Adam Powell Davies, Oxford Socialist Students
The Office for Students (OFS) has reacted to last week’s impressive UCU strike turnout by seeking to divide university staff and students, with OFS chief Nicola Dandridge bemoaning the ‘disruption’ caused by strike action on students’ education.
What Dandridge and others fail to mention is the far greater disruption that will face students if the university bosses do not meet the union’s demands. The slogan ‘staff working conditions are student learning conditions’ has been blazoned across social media and repeated at UCU rallies and picket lines, and rightly so.
University staff do not strike in opposition to students. The 58 UCU branches taking action from 1-3 December – on the issues of pensions, low pay, casualisation, workload, and discriminatory pay – were fighting against symptoms of the marketised higher education system that sees both students and staff exploited at the hands of university management.
A UCU victory would not only mean an immediate improvement to workers’ living conditions and students’ learning conditions, it would pave the way for further action that could potentially reverse marketisation altogether. This would require a shift to 100% direct government funding for higher education instead of the current system which pushes universities to maximise income from students in the form of rent and tuition fees, while cutting jobs, services, and even entire departments that are deemed ‘unprofitable’.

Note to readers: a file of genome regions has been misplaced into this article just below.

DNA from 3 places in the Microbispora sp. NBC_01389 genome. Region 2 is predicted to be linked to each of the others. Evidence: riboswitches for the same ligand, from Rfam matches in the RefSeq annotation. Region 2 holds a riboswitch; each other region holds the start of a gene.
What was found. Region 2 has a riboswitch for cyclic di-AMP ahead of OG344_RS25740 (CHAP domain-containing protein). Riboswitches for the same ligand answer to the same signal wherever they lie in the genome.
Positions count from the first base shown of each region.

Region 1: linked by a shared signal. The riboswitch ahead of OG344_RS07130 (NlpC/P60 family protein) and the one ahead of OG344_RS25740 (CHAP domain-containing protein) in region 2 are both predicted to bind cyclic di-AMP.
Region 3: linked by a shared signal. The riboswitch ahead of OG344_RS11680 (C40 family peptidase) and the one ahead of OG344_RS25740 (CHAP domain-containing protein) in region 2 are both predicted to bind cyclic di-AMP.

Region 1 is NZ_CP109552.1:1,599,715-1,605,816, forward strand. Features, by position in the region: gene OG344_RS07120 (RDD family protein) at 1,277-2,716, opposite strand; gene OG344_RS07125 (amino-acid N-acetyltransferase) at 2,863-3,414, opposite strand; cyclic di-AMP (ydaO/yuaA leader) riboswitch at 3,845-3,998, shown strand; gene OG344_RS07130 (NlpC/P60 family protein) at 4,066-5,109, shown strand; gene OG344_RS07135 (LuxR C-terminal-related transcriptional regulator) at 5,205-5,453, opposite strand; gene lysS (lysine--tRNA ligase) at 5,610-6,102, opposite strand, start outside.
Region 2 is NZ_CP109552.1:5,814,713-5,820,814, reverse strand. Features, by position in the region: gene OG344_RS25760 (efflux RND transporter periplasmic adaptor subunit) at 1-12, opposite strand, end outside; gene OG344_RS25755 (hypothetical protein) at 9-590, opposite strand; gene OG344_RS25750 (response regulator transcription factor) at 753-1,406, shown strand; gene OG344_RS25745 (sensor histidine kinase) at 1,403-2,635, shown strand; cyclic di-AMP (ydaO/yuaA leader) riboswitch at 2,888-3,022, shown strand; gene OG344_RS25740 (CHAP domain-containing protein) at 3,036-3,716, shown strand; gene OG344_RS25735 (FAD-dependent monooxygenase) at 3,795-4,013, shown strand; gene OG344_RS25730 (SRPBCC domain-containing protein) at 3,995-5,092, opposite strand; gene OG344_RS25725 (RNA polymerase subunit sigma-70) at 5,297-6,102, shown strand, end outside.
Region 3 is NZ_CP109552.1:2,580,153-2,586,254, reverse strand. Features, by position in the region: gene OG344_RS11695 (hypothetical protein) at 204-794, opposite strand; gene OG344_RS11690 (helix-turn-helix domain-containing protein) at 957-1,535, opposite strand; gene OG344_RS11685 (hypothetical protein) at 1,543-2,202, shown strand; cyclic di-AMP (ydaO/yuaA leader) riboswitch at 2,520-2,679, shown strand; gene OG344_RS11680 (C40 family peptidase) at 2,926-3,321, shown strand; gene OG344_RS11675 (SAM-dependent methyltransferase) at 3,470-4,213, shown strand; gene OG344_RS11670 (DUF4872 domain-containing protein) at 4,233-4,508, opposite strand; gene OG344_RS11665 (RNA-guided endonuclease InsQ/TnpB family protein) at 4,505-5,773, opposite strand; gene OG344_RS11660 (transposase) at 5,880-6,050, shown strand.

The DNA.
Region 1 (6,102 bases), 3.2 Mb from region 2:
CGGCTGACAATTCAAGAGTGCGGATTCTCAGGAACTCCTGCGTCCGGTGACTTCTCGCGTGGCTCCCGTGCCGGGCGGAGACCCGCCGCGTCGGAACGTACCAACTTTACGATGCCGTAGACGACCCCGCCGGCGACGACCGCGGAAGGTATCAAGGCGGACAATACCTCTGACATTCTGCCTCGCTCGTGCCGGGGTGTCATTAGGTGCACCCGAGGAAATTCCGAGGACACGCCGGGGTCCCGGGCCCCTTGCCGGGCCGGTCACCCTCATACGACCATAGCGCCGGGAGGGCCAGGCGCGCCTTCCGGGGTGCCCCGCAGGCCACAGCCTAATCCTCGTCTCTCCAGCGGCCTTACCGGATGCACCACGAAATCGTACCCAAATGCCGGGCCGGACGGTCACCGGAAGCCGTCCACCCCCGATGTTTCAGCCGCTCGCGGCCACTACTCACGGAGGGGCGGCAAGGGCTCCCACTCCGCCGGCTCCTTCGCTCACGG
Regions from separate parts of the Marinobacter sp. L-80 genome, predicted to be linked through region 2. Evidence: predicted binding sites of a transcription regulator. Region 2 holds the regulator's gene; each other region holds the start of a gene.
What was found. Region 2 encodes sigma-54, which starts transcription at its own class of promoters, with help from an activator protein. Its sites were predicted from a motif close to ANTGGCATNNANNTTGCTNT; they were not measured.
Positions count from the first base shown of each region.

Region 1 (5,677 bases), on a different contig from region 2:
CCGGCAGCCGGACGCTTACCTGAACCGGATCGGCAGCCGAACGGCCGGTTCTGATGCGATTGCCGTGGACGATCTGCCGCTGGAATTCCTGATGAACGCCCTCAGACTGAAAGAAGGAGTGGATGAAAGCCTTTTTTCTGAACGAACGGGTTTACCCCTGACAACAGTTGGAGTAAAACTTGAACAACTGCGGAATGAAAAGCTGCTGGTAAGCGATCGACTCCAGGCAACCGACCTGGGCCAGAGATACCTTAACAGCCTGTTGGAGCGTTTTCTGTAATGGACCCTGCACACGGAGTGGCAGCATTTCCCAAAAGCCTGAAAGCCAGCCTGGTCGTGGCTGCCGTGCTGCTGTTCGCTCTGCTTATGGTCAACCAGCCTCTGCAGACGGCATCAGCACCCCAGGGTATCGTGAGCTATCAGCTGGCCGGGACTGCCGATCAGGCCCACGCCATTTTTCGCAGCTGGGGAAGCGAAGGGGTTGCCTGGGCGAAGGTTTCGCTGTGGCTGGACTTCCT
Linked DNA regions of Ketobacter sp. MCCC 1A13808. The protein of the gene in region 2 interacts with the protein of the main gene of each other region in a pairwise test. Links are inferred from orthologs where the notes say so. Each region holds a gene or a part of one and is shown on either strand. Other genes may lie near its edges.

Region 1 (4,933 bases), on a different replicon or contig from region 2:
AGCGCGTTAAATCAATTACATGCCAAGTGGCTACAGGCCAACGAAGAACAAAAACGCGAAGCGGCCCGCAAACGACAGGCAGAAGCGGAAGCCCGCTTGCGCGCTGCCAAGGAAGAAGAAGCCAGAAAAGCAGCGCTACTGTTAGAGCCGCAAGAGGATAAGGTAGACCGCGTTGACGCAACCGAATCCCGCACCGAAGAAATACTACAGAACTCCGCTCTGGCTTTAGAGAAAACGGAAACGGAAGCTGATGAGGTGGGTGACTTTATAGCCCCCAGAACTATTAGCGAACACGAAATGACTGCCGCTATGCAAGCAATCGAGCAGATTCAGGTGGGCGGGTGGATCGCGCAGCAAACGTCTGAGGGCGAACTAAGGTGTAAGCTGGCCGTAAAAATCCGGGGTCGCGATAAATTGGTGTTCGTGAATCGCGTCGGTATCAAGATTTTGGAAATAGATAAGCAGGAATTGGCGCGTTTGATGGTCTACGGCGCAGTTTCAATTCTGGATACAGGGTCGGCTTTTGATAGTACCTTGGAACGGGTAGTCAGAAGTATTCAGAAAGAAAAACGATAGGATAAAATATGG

The OFS has also suggested that universities offer partial tuition fee refunds as one way to ‘make up for’ strike action. Socialist Students has supported the demand for tuition fee refunds because of the effects of Covid on student learning, but we want full refunds, as a first step to scrapping tuition fees altogether and the cancellation of all student debt.
We demand that higher education be run democratically by staff and students, as a free service open to all in society. We reject the idea that education should come with a price tag, as something that can be discounted in response to ‘consumer’ (i.e. student) dissatisfaction.
Tuition fee refunds must come as part of a fundamental restructuring of our higher education system, not as a one-time attempt to appease students while scapegoating staff. Refunds should also come from the government, not from individual institutions. The Tories have shown that the money is there by bailing out big business during the pandemic.
For all of this to happen, students and staff must stand united. Despite the divisive rhetoric of some student unions, such as the Leeds University student union officialdom that disgracefully used the guise of protecting ‘marginalised students’ to justify not supporting the strike, the National Union of Students (NUS) has chosen to officially back the strikes nationally.
But aside from some well-worded petitions and social media posts, NUS offers little in the way of leadership, and this has been the case for some time. What students need is an actual fighting national students’ union, one that fights for free education and puts words into action by organising walkouts, occupations, protests, and rent strikes as part of its strategic arsenal.